Information on innocent people could be kept for up to 12 years on the DNA database under plans announced today.
The modified plans will see thousands of innocent people kept for six years, with the time limit extended for those who were arrested for serious crimes.
The DNA database holds the profiles of everyone convicted of a crime. It also has details of those arrested, but not convicted, of a crime.
The Home Office argues that it helps police convict people if their DNA is found, and can be identified, at the scene of a serious crime.
The European Court of Human Rights ruled last year that the UK database infringes human rights. Two men whose profiles were retained after an arrest took the case to Strasbourg, and the judges ruled that holding the information "could not be necessary in a democratic society".
The government has revised its policy in response, and will not keep the profiles of innocent people for longer than 12 years.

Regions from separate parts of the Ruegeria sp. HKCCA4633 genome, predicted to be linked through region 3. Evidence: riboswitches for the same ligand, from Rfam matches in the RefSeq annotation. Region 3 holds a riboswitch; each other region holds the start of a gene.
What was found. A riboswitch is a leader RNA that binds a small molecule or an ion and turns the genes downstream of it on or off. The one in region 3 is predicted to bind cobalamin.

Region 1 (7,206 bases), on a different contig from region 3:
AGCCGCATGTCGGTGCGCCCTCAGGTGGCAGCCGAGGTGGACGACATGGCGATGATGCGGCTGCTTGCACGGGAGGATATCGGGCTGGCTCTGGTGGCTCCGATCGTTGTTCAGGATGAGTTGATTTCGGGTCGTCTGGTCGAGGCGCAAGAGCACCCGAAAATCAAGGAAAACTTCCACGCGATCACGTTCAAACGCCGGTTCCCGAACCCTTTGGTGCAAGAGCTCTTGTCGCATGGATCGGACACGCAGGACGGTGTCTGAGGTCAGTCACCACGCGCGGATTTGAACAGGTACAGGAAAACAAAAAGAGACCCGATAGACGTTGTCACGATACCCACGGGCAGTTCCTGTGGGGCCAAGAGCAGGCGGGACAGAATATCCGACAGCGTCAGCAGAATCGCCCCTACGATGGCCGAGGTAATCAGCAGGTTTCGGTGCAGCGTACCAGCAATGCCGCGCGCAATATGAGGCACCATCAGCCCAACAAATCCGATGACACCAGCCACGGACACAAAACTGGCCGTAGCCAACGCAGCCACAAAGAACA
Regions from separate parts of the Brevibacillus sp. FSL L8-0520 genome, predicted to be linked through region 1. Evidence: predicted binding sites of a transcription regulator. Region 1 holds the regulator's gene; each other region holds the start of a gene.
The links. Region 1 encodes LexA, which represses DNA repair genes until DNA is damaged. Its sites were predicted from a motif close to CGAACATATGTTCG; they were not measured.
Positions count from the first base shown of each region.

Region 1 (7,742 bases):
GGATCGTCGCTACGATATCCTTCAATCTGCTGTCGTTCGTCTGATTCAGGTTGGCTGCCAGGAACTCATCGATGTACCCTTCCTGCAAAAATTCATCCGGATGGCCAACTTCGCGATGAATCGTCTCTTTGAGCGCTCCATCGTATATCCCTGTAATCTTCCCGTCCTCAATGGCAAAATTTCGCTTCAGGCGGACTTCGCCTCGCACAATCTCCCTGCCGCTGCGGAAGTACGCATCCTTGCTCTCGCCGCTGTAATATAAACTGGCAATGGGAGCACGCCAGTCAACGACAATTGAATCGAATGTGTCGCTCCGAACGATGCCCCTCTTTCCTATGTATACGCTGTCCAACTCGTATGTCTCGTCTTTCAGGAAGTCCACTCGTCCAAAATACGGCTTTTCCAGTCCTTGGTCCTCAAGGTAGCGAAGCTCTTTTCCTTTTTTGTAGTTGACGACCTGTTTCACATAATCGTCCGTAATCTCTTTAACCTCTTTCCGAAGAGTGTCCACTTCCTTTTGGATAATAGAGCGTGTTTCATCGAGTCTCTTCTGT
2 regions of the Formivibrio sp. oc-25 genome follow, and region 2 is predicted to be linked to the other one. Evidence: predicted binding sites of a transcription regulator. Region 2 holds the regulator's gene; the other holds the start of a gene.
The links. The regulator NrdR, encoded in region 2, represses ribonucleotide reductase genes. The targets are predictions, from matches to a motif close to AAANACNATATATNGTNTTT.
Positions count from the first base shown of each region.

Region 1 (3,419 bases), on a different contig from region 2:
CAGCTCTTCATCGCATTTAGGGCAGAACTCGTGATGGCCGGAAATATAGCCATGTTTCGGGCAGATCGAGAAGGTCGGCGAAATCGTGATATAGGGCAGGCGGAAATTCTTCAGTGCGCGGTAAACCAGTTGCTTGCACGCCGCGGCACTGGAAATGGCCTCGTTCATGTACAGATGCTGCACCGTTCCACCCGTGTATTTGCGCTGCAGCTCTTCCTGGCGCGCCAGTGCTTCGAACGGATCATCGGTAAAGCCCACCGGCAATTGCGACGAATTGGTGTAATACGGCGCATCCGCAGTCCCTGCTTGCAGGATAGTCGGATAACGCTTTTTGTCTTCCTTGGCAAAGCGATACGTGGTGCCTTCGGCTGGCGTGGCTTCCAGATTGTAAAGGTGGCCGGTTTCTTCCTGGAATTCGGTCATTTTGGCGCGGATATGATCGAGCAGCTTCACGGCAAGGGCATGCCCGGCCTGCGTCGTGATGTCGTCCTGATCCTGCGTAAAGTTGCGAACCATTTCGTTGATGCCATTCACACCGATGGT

But privacy campaigners are not happy with the government's new plans, saying those without convictions should not have their details kept for such a long time.
Shami Chakrabarti, director of civil liberties group Liberty, said, "This well-spun proposal proves that the Home Secretary has yet to learn about the presumption of innocence and value of personal privacy in Britain. Wholly innocent people - including children will have their most intimate details stockpiled for years on a database that will remain massively out of step with the rest of the world. With regret we shall be forced to see her in court once more."